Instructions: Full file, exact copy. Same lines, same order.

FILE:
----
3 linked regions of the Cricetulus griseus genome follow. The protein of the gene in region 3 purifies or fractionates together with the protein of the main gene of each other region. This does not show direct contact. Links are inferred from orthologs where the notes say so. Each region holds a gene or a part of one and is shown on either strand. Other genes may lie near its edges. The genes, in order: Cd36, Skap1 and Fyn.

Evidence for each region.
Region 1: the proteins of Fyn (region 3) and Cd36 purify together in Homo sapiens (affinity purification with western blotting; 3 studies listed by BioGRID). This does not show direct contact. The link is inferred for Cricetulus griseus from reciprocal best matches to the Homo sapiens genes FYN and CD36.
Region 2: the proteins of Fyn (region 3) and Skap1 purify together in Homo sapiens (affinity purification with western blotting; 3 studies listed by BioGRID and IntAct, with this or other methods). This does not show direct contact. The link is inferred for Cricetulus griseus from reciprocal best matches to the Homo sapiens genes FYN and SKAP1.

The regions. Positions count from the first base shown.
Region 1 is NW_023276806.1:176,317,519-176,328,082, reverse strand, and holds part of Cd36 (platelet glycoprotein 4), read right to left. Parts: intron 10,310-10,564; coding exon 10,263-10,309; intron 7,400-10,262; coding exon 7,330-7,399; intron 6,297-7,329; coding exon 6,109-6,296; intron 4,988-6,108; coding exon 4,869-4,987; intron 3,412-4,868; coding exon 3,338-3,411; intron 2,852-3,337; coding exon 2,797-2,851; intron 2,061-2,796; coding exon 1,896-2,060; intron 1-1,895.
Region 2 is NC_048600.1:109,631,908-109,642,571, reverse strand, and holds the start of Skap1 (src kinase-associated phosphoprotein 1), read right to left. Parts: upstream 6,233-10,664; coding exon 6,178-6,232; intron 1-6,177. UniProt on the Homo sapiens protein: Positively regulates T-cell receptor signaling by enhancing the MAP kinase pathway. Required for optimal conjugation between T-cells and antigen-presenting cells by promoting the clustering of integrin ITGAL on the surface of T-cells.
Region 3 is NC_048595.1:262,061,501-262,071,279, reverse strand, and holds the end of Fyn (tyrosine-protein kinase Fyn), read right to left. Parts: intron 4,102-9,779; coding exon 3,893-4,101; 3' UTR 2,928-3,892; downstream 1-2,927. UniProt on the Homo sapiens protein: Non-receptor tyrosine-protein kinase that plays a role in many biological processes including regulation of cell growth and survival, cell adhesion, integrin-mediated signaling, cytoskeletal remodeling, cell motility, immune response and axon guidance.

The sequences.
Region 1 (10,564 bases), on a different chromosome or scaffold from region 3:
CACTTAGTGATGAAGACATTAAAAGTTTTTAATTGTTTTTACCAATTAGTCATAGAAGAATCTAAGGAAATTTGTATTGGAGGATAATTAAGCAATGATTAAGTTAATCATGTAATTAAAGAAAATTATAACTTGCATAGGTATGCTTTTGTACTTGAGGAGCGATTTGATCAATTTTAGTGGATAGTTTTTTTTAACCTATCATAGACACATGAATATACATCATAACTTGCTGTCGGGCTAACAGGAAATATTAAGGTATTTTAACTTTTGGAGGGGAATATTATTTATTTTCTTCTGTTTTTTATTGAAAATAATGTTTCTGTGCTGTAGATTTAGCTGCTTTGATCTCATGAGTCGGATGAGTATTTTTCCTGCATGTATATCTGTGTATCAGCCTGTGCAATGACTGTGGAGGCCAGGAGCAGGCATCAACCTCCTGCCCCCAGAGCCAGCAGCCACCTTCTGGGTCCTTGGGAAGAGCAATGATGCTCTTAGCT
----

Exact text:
3 linked regions of the Cricetulus griseus genome follow. The protein of the gene in region 3 purifies or fractionates together with the protein of the main gene of each other region. This does not show direct contact. Links are inferred from orthologs where the notes say so. Each region holds a gene or a part of one and is shown on either strand. Other genes may lie near its edges. The genes, in order: Cd36, Skap1 and Fyn.

Evidence for each region.
Region 1: the proteins of Fyn (region 3) and Cd36 purify together in Homo sapiens (affinity purification with western blotting; 3 studies listed by BioGRID). This does not show direct contact. The link is inferred for Cricetulus griseus from reciprocal best matches to the Homo sapiens genes FYN and CD36.
Region 2: the proteins of Fyn (region 3) and Skap1 purify together in Homo sapiens (affinity purification with western blotting; 3 studies listed by BioGRID and IntAct, with this or other methods). This does not show direct contact. The link is inferred for Cricetulus griseus from reciprocal best matches to the Homo sapiens genes FYN and SKAP1.

The regions. Positions count from the first base shown.
Region 1 is NW_023276806.1:176,317,519-176,328,082, reverse strand, and holds part of Cd36 (platelet glycoprotein 4), read right to left. Parts: intron 10,310-10,564; coding exon 10,263-10,309; intron 7,400-10,262; coding exon 7,330-7,399; intron 6,297-7,329; coding exon 6,109-6,296; intron 4,988-6,108; coding exon 4,869-4,987; intron 3,412-4,868; coding exon 3,338-3,411; intron 2,852-3,337; coding exon 2,797-2,851; intron 2,061-2,796; coding exon 1,896-2,060; intron 1-1,895.
Region 2 is NC_048600.1:109,631,908-109,642,571, reverse strand, and holds the start of Skap1 (src kinase-associated phosphoprotein 1), read right to left. Parts: upstream 6,233-10,664; coding exon 6,178-6,232; intron 1-6,177. UniProt on the Homo sapiens protein: Positively regulates T-cell receptor signaling by enhancing the MAP kinase pathway. Required for optimal conjugation between T-cells and antigen-presenting cells by promoting the clustering of integrin ITGAL on the surface of T-cells.
Region 3 is NC_048595.1:262,061,501-262,071,279, reverse strand, and holds the end of Fyn (tyrosine-protein kinase Fyn), read right to left. Parts: intron 4,102-9,779; coding exon 3,893-4,101; 3' UTR 2,928-3,892; downstream 1-2,927. UniProt on the Homo sapiens protein: Non-receptor tyrosine-protein kinase that plays a role in many biological processes including regulation of cell growth and survival, cell adhesion, integrin-mediated signaling, cytoskeletal remodeling, cell motility, immune response and axon guidance.

The sequences.
Region 1 (10,564 bases), on a different chromosome or scaffold from region 3:
CACTTAGTGATGAAGACATTAAAAGTTTTTAATTGTTTTTACCAATTAGTCATAGAAGAATCTAAGGAAATTTGTATTGGAGGATAATTAAGCAATGATTAAGTTAATCATGTAATTAAAGAAAATTATAACTTGCATAGGTATGCTTTTGTACTTGAGGAGCGATTTGATCAATTTTAGTGGATAGTTTTTTTTAACCTATCATAGACACATGAATATACATCATAACTTGCTGTCGGGCTAACAGGAAATATTAAGGTATTTTAACTTTTGGAGGGGAATATTATTTATTTTCTTCTGTTTTTTATTGAAAATAATGTTTCTGTGCTGTAGATTTAGCTGCTTTGATCTCATGAGTCGGATGAGTATTTTTCCTGCATGTATATCTGTGTATCAGCCTGTGCAATGACTGTGGAGGCCAGGAGCAGGCATCAACCTCCTGCCCCCAGAGCCAGCAGCCACCTTCTGGGTCCTTGGGAAGAGCAATGATGCTCTTAGCT